The rise of online shopping coupled with increasing usage of smartphones in Vietnam is expected to increase the warehousing needs for e-commerce companies in order to effectively store their products. Warehousing demand is traditionally driven by demand to store products but based on the rise of retail reach to the fast-growing middle-class urban population, the importance of hub functionality is on the rise. Being able to consolidate, pick & pack goods for last mile delivery will be a key driver for warehousing services in Vietnam.
What are the common mistakes companies usually make in warehousing in Vietnam?
Fit to purpose warehouses are important, consider building a right fit warehouse type. Consider the investment phasing (expansion possibility) and the forecasted volumes to avoid being out of space within the first year of operations.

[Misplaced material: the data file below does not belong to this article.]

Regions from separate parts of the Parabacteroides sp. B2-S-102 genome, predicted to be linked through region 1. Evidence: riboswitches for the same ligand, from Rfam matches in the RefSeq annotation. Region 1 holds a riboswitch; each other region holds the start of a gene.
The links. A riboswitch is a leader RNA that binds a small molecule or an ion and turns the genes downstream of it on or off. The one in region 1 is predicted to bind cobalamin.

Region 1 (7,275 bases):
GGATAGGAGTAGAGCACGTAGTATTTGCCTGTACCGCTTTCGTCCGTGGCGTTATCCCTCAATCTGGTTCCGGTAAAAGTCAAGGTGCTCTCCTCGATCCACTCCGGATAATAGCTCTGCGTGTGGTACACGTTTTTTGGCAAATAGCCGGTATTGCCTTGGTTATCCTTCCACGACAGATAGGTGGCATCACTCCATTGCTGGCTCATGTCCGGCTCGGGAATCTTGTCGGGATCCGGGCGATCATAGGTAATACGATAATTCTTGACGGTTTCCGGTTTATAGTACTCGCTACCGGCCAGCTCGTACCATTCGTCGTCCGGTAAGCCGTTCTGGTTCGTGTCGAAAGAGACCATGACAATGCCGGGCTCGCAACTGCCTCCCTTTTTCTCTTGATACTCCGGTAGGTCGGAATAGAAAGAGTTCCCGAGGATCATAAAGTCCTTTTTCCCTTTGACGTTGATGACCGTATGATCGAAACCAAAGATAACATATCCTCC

Proper warehouse design is even more important. We see too often warehouses that are congested because no consideration was taken for the operatorial processes (such as staging and value-added services areas). The lack of a staging area is a common mistake as well as inadequate equipment to fit the operation. An example of this is piece picking operations on pallet racking.
Designing for the best picking efficiency makes a big difference especially when it comes to ecommerce order fulfillment challenges.
Most of traditional warehouses are still relying on paper manual processes, with a lack of plans for investment into new technologies to support their processes.
Last but not least, lack of considerations on safety requirements (pedestrian walkway, resting area, forklift charging area). HSE requirements must be put back as a first critical step for any warehousing operations.